- Slack wants executives to work from home at least twice a week in order to encourage remote working.
- “Executives will lead by example” as the company becomes “digital first,” CEO Stewart Butterfield told CNN.
- Slack would no longer have executive-only floors, he added.
- See more stories on Insider’s business page.
Slack is telling its executives to come into the office less often so they can set an example for other employees to work remotely.
Stewart Butterfield, Slack’s CEO and cofounder, told CNN that “executives will lead by example” as the company becomes “digital first.”
“Our guidance to leaders is to spend fewer than three days per week in the office,” Butterfield said.
Slack will have no dedicated executive floors, and senior leaders will focus their office time on “team events” and “customer interaction,” he said.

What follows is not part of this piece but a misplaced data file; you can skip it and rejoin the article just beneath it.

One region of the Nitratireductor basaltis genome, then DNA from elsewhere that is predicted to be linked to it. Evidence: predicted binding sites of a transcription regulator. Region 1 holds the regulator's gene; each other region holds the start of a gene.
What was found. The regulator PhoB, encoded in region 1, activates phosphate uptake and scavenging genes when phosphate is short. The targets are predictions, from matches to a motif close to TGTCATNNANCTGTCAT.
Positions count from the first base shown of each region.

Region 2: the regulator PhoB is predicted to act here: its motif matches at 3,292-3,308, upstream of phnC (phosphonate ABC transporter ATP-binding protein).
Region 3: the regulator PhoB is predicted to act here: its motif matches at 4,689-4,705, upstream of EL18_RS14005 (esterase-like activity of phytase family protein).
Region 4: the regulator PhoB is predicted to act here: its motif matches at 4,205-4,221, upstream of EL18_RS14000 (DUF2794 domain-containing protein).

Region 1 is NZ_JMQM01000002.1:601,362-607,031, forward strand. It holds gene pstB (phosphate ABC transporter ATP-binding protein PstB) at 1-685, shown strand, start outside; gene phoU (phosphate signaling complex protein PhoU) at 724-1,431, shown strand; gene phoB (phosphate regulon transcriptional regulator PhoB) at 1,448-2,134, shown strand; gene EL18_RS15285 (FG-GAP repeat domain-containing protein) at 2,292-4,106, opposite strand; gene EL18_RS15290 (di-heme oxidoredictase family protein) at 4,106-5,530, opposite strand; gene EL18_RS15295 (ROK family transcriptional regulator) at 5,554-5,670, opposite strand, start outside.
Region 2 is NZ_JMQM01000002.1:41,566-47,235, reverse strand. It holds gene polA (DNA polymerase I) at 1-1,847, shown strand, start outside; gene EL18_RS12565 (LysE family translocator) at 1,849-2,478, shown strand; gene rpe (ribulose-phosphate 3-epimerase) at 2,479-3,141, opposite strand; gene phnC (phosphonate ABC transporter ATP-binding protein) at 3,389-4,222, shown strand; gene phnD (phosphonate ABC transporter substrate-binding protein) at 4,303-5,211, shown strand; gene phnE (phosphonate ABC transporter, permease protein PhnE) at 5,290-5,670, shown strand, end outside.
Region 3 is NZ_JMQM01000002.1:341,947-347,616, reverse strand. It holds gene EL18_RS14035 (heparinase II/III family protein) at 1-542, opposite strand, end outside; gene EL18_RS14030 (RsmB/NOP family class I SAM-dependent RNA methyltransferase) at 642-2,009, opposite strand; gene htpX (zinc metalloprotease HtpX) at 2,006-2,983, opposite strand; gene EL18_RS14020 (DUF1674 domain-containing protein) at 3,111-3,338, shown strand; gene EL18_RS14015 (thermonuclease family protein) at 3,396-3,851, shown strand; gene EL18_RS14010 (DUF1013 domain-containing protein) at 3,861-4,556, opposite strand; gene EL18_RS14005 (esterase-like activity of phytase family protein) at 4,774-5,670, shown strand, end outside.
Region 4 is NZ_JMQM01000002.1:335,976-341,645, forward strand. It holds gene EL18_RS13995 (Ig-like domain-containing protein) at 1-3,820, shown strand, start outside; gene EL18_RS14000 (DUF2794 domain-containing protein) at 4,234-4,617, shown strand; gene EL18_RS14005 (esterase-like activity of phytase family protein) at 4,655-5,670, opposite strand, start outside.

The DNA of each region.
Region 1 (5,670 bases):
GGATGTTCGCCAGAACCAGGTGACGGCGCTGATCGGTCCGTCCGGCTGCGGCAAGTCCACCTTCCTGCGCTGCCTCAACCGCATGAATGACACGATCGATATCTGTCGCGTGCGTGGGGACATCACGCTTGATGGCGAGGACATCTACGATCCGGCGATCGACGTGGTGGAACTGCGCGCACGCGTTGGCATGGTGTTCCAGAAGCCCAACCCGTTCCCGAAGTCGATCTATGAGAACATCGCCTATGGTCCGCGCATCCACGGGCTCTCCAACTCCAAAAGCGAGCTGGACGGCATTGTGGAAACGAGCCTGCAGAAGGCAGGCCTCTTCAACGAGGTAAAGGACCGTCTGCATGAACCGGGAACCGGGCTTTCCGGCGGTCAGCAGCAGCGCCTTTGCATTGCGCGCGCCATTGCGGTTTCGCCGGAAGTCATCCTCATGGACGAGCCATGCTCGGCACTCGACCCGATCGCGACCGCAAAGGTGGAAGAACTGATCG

“Getting teams together in person should have a purpose, such as team building, project kick offs and other events that are planned in advance, pairing flexibility with predictability,” Butterfield said.
The company plans to redesign its office to focus on more flexibility, but would still work to support employees who wanted dedicated space to work in, he said. He didn’t go into more details on this point.
Slack, which was acquired by Salesforce in December, is headquartered in San Francisco, and has 11 offices globally, including in London, Pune, and Melbourne.
Butterfield – who founded Slack in 2013 after selling Flickr to Yahoo – was one of 15 executives CNN asked about the future of work.
He was not the only CEO who envisioned a more remote, flexible future.
Drew Houston, CEO of Dropbox, said that “the 40-hour office week” would become “a thing of the past.”
LinkedIn CEO Ryan Roslansky was also on the panel. In July, Insider reported that the job site would leave it up to managers to decide how often teams came into the office.